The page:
# Centripedetal Acceleration with a decelerating car.

1. Sep 8, 2008

### CaptainSFS

1. The problem statement, all variables and given/known data

A car moving at a speed of 30 m/s enters a curve that describes a quarter turn of radius 114 m. The driver gently applies the brakes, giving a constant tangential deceleration of magnitude 1.2 m/s2.

a) Just before emerging from the turn, what is the magnitude of the car's acceleration?

b) At that same moment, what is the angle q between the velocity vector and the acceleration vector? Please enter your answer in degrees.

2. Relevant equations
Kinematics
i tried: a=(v(squared)/R)
or maybe another sort of similar formula like a=omega(squared)*R

3. The attempt at a solution

a) I used a=(v(squared)/R). I tried finding the velocity at the end of the turn, I tried using 37.01661958 (the new vector formed by 30m/s and final v (21.68479018). I used 114m for the radius. There's something that i dont understand about these circular formulas and how I am supposed to solve them.

b) I believe I am supposed to use my new vector (37.01661958) in relation to the acceleration (which i believe is pointing at the center of the circle), but I can't remember how to calculate that angle.

Any help is very much appreciated!
thanks,
SFS

2. Sep 8, 2008

### LowlyPion

So what was the direction of the acceleration of the car when it began its turn?

It was directed toward what if you are describing it as V2/R ?

Now if you are using that to describe the acceleration on the car in the turn, what magnitude will acceleration be then when it is slowed by the tangential deceleration? And how is it directed?

3. Sep 8, 2008

### CaptainSFS

Um.. I guess the acceleration of the car when it began is facing behind the car. But because it's turning, isn't there an acceleration facing the center of the circle too (if the turn was a complete circle)?

I'm also not sure how to calculate that magnitude of the slowed acceleration, and I am still unsure how it is directed.

4. Sep 8, 2008

### LowlyPion

The car until it hits the turn is not undergoing any acceleration or deceleration. It is 30 m/s. When it begins its turn on the 114 m radius turn it experiences the centripetal acceleration of V2 / R. And as you point out that is radially directed.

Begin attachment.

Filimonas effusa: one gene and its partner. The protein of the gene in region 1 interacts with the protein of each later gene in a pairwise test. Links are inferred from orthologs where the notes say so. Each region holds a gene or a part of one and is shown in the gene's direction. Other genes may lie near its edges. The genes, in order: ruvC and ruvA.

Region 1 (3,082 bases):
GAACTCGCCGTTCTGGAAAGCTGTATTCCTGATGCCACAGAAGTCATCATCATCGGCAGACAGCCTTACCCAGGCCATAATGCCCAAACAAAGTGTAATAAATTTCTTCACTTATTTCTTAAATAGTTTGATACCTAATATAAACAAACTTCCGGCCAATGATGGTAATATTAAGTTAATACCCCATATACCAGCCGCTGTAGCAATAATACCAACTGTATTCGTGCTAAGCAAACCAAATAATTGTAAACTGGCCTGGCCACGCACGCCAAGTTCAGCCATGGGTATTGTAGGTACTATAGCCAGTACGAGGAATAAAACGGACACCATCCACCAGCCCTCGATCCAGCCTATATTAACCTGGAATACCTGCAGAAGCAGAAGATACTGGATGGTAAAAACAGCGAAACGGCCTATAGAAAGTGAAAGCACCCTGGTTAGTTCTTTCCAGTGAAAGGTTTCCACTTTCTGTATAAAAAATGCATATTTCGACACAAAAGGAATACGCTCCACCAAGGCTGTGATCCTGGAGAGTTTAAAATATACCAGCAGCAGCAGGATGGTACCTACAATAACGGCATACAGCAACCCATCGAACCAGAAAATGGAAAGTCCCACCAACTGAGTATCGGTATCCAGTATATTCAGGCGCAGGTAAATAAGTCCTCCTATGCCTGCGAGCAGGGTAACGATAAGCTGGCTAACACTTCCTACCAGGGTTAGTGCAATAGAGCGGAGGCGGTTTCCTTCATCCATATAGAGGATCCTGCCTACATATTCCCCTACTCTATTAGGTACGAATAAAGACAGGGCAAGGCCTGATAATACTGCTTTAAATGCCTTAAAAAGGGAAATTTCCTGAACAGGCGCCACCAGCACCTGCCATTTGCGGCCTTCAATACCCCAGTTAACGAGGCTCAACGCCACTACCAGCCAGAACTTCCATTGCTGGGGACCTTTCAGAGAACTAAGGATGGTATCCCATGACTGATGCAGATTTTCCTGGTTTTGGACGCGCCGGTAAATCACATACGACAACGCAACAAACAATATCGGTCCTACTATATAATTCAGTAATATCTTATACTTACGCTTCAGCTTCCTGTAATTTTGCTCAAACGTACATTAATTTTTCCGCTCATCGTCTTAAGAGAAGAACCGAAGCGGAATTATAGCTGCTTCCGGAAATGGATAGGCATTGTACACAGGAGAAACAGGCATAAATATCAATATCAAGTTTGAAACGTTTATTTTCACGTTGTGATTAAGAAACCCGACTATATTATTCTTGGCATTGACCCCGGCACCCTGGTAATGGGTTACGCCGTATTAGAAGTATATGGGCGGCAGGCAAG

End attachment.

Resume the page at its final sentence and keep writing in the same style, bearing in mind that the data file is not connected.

At the 1/4 turn of the turn then where would that acceleration still be pointing? It's magnitude is smaller because of the tangential deceleration. But the direction of the centripetal acceleration is still where?

When you add in the tangential deceleration vector, to the centripetal acceleration vector ...

5. Sep 8, 2008

### CaptainSFS

okay, i think it is slightly making more sense. The centripetal is always facing to the inside of the turn (i.e. center of the cirlce). So at the end of the 1/4 turn its still facing the center, but at a different angle. And the tangential acceleration is the tangent of the curve at the end of the curve?

I am still really clueless in calculating these two accelerations, or maybe just the centripetal acceleration because the tangential is given?, because when I add the two numbers that i come up with, it still isn't the correct answer.

6. Sep 8, 2008

### LowlyPion

Yes that's it.

Centripetal acceleration is v2/r
The tangential acceleration is -1.2 m/s2 as given.

These are at right angles but they resolve into a resultant acceleration vector.

You can calculate the v2/r from the Velocity that it slowed to over the course of the turn. (You already calculated that.)

7. Sep 8, 2008

### rgalvan2

I am also having difficultly with this problem. I'm confused on how or even where to start. Help please!! This is due tomorrow!

Last edited: Sep 8, 2008
8. Sep 8, 2008

### CaptainSFS

Oh, thanks! I figured i had to calculate a resultant vector, but i thought it was for the initial and final velocity. The resultant acceleration vector i got worked. So thanks again for helping explain this to me, it makes much more sense.

peace.